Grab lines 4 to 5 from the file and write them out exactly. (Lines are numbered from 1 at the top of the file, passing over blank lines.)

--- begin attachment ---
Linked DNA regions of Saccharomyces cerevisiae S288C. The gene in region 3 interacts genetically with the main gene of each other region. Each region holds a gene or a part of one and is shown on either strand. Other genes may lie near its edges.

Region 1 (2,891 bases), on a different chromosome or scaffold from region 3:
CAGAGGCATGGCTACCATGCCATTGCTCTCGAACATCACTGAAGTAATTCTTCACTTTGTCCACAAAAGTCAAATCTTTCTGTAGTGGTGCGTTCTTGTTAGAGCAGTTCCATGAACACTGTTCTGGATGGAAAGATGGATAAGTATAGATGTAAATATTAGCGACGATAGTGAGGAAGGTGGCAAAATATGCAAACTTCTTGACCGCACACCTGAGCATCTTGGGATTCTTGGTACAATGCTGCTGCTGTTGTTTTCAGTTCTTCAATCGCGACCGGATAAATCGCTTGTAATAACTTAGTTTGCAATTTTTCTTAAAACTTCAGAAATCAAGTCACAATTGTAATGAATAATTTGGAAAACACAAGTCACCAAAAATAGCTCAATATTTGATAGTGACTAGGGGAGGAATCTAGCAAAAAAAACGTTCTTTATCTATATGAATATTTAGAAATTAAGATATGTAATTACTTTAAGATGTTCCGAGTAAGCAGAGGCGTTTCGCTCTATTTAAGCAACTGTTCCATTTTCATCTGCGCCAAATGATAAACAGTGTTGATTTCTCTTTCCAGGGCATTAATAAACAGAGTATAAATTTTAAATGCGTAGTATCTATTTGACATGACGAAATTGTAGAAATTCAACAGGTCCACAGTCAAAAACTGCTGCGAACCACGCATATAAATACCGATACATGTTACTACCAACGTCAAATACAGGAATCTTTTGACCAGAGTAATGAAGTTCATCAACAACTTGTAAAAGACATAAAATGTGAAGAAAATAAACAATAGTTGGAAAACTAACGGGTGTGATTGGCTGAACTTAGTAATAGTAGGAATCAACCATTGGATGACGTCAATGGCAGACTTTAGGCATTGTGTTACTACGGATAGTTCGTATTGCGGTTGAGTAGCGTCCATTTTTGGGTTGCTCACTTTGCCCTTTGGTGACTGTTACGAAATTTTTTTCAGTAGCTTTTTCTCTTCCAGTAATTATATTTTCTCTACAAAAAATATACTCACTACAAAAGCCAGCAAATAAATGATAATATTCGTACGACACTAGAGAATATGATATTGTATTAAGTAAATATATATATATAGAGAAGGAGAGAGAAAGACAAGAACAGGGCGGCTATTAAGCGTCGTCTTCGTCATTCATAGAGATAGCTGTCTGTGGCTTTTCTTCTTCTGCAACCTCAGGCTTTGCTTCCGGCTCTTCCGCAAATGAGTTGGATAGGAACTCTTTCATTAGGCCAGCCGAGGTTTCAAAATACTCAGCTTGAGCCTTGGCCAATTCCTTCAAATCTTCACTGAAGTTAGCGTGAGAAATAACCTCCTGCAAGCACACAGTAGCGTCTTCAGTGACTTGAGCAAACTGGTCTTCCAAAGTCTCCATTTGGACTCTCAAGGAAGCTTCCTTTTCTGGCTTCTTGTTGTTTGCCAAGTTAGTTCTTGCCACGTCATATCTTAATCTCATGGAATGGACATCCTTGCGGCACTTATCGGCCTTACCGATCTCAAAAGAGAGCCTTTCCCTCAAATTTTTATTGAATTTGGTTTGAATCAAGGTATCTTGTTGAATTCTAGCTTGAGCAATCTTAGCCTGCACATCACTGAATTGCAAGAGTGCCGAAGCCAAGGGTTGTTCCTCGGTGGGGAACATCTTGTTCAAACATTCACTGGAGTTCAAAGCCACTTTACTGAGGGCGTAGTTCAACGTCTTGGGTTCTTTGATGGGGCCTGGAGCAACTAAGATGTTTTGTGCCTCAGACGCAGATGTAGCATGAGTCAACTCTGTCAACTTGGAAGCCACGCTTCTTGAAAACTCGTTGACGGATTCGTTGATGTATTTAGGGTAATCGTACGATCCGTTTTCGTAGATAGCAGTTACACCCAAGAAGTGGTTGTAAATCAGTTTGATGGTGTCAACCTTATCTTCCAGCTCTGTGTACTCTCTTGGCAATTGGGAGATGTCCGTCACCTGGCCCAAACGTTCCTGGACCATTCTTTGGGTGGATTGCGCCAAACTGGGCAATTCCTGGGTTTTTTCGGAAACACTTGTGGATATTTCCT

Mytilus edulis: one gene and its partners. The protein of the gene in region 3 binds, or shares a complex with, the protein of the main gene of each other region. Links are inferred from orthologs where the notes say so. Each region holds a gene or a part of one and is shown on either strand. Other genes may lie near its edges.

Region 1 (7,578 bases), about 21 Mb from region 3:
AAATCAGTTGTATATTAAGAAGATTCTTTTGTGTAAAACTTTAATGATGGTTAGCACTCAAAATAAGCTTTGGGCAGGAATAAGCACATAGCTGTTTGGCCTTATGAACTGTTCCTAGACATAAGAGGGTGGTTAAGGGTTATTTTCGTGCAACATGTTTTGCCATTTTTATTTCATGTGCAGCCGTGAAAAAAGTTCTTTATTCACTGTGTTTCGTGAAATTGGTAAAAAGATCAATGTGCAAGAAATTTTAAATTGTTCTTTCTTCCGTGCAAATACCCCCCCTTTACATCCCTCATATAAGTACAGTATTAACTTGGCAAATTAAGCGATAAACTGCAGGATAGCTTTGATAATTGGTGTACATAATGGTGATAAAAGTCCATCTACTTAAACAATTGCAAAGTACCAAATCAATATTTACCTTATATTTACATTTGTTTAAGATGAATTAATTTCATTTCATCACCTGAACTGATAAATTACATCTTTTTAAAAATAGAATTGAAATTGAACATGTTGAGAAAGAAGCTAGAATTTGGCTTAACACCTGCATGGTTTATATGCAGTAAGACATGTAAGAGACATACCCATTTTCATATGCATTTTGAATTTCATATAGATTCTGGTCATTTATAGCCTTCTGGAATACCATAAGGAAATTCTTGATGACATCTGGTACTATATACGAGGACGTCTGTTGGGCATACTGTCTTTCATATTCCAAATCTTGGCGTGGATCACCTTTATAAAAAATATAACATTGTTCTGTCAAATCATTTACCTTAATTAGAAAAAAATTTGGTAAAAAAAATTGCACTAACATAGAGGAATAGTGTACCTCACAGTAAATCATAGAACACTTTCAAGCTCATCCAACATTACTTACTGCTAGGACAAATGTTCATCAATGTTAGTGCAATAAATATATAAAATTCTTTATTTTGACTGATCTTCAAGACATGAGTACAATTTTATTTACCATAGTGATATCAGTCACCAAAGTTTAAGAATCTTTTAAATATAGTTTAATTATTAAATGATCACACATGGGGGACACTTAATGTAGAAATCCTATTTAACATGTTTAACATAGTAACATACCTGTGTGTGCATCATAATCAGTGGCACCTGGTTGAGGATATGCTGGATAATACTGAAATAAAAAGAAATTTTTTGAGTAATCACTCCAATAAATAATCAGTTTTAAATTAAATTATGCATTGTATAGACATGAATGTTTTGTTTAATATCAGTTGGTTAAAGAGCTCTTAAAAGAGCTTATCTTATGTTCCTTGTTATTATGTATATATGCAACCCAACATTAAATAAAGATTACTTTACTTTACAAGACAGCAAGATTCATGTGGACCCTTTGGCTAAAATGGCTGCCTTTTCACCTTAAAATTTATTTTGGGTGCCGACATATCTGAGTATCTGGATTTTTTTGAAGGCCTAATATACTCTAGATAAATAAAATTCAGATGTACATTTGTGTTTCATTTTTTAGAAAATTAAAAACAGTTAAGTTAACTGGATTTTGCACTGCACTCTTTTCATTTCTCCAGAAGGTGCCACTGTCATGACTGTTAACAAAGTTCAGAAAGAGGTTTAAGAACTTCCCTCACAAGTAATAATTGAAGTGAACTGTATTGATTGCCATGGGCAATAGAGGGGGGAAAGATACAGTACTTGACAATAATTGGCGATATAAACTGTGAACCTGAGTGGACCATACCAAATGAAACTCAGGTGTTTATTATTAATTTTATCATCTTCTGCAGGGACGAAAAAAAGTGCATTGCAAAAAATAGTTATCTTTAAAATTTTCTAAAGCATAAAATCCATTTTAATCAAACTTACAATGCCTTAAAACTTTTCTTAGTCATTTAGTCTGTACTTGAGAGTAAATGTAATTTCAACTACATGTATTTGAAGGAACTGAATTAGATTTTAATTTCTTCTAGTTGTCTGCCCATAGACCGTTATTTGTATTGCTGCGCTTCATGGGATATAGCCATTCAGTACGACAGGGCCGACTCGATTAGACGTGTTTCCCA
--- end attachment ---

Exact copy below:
Mytilus edulis: one gene and its partners. The protein of the gene in region 3 binds, or shares a complex with, the protein of the main gene of each other region. Links are inferred from orthologs where the notes say so. Each region holds a gene or a part of one and is shown on either strand. Other genes may lie near its edges.

Region 1 (7,578 bases), about 21 Mb from region 3: